1. Thanks, Bev! Back in my college theatre days, we used to have a shirt that said, “I can’t. I have rehearsal.” on the front. I always think of that smarmy shirt whenever I find myself complaining about my writing time. Have fun on Sunstrike in Paradise!

  6. That last point is key. Writers by nature tend to over-analyze and intellectualize everything, and this extends to the craft of writing as well, and this can become a deadly form of procrastination when you put off finishing up something because you “just have” to read Save The Cat or The Writer’s Journey.

    Truthfully, a book written will do far more for your craft than a book read. Experience trumps academic understanding.

    So I’d say just watch that speech from Glengarry Glen Ross ( – NSFW language) and substitute in the word ‘writing’. “Coffee’s for writers only.”

    1. “Truthfully, a book written will do far more for your craft than a book read.”

      Very well put, Michael! Thanks for the comment.

  7. Great advice. I’ve had to “self-teach” these skills over years. I wish I had discovered all of this sooner! :-)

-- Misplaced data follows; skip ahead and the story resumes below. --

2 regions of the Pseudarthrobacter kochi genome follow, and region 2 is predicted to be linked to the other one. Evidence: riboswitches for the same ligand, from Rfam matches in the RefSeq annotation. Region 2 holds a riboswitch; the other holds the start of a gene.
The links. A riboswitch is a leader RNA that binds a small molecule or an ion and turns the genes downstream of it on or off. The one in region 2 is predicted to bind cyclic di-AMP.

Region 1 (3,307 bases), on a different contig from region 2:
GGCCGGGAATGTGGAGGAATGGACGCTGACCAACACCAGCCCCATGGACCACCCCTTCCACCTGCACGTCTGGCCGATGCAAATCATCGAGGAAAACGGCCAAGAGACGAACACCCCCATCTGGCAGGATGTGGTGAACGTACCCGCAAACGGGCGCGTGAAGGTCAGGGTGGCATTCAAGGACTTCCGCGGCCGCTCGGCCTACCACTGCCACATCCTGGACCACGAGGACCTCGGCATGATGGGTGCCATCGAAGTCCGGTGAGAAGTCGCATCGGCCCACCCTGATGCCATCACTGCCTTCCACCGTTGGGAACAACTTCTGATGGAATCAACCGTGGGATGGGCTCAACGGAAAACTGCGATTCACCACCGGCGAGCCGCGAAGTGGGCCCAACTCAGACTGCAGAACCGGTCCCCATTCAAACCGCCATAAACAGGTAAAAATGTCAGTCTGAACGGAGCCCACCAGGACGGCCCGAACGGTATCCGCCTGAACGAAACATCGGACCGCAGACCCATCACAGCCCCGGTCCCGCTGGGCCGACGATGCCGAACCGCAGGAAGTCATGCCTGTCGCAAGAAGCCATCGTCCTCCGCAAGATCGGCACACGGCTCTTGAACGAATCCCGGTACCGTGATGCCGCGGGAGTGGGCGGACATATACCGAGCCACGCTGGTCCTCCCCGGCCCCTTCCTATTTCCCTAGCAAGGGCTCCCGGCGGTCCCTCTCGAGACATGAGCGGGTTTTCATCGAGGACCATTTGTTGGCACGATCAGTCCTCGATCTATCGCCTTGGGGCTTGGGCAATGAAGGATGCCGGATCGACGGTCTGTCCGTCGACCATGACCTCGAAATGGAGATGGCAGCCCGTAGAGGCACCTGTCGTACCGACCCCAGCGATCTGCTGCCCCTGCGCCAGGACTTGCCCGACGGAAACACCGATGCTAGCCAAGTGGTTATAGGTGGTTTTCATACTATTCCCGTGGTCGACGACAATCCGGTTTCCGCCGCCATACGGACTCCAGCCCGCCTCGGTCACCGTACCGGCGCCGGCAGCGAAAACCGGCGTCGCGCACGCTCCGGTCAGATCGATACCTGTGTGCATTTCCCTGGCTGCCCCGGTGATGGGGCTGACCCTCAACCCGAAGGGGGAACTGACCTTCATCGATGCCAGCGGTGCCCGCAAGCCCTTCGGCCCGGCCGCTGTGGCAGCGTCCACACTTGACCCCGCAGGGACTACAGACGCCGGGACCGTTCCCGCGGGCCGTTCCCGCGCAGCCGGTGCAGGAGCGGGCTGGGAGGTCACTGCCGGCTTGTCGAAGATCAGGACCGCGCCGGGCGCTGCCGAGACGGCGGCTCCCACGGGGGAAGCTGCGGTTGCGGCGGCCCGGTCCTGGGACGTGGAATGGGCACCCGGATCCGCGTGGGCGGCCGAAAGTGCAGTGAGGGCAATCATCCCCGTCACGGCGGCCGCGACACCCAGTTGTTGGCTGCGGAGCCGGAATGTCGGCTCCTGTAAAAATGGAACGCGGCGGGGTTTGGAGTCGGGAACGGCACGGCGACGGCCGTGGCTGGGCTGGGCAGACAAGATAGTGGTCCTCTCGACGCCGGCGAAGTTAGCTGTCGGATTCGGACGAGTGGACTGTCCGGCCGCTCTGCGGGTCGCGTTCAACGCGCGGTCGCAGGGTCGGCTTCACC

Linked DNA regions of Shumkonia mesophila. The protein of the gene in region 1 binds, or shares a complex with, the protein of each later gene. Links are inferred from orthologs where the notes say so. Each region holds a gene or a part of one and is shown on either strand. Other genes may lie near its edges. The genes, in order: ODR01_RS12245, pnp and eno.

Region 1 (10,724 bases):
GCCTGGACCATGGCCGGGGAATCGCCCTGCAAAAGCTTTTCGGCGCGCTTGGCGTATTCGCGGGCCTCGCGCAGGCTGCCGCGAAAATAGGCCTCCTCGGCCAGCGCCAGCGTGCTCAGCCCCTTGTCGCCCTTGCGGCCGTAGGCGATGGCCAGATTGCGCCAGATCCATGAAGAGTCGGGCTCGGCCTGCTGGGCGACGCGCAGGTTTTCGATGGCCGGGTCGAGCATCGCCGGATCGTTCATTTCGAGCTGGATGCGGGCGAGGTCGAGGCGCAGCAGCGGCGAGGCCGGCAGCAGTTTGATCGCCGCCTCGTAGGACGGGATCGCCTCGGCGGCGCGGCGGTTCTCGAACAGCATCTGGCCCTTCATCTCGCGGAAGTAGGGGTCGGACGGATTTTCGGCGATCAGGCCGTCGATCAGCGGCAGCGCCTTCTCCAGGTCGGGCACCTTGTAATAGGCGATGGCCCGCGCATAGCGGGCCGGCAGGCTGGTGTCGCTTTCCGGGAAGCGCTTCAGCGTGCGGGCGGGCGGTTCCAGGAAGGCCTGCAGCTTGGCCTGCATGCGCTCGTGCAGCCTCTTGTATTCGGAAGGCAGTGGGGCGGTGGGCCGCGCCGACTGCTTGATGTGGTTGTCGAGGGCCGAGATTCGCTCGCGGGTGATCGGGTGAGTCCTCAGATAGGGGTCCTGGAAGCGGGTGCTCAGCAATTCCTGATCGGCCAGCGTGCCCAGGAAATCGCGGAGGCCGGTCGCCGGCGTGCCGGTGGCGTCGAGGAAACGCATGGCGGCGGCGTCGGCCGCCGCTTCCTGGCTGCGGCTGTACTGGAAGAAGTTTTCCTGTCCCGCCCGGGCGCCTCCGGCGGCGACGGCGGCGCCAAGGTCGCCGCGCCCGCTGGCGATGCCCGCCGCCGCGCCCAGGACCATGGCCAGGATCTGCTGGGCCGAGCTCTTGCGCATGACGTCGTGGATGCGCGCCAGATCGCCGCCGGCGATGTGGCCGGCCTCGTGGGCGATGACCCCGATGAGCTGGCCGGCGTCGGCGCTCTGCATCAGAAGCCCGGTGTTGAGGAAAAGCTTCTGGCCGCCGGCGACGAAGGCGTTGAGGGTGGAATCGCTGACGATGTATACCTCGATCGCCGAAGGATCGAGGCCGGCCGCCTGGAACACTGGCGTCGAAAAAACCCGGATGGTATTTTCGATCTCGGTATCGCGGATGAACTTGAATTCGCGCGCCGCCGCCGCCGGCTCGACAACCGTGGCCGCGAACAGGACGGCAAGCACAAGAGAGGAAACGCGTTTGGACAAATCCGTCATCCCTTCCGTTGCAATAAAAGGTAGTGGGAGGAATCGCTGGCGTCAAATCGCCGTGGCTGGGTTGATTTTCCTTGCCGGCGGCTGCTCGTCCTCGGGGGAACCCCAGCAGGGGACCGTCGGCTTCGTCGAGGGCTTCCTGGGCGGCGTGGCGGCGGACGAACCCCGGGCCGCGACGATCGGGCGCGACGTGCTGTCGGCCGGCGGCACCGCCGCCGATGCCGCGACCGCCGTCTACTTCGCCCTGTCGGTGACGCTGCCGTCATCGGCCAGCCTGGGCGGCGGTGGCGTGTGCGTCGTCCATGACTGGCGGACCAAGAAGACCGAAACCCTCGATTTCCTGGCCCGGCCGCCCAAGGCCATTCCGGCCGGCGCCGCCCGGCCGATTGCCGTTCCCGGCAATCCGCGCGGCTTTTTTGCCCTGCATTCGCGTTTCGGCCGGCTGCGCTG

1. Haha, I feel the same way, Rhett :). Thanks!

  8. “Spend More Time Writing and Less Time Reading about Writing” is excellent advice. As I mature as a writer, I find fewer and fewer new ideas when I spend time reading a new blogger, for example, than I found when I was learning the world of online writing.

    I still get some great new ideas, but the rate of return on investment (time) is slowing considerably. So I’m trying to reserve some of that reading for when the brain refuses to do writing (and might otherwise be watching TV).

    There is a canon of writing techniques which, once acquired, forms the basic set: a way to plot a whole novel, a way to write basic scenes, the understanding to create a character, good grammar and spelling, knowledge of genre conventions. After learning these topics, the writer needs to use them a lot, and find her own forms of each – but the solid underpinning to the writing has been accomplished. That is when it really makes sense to stop looking for the gold ticket – and add up the value from all the things you have already learned to do.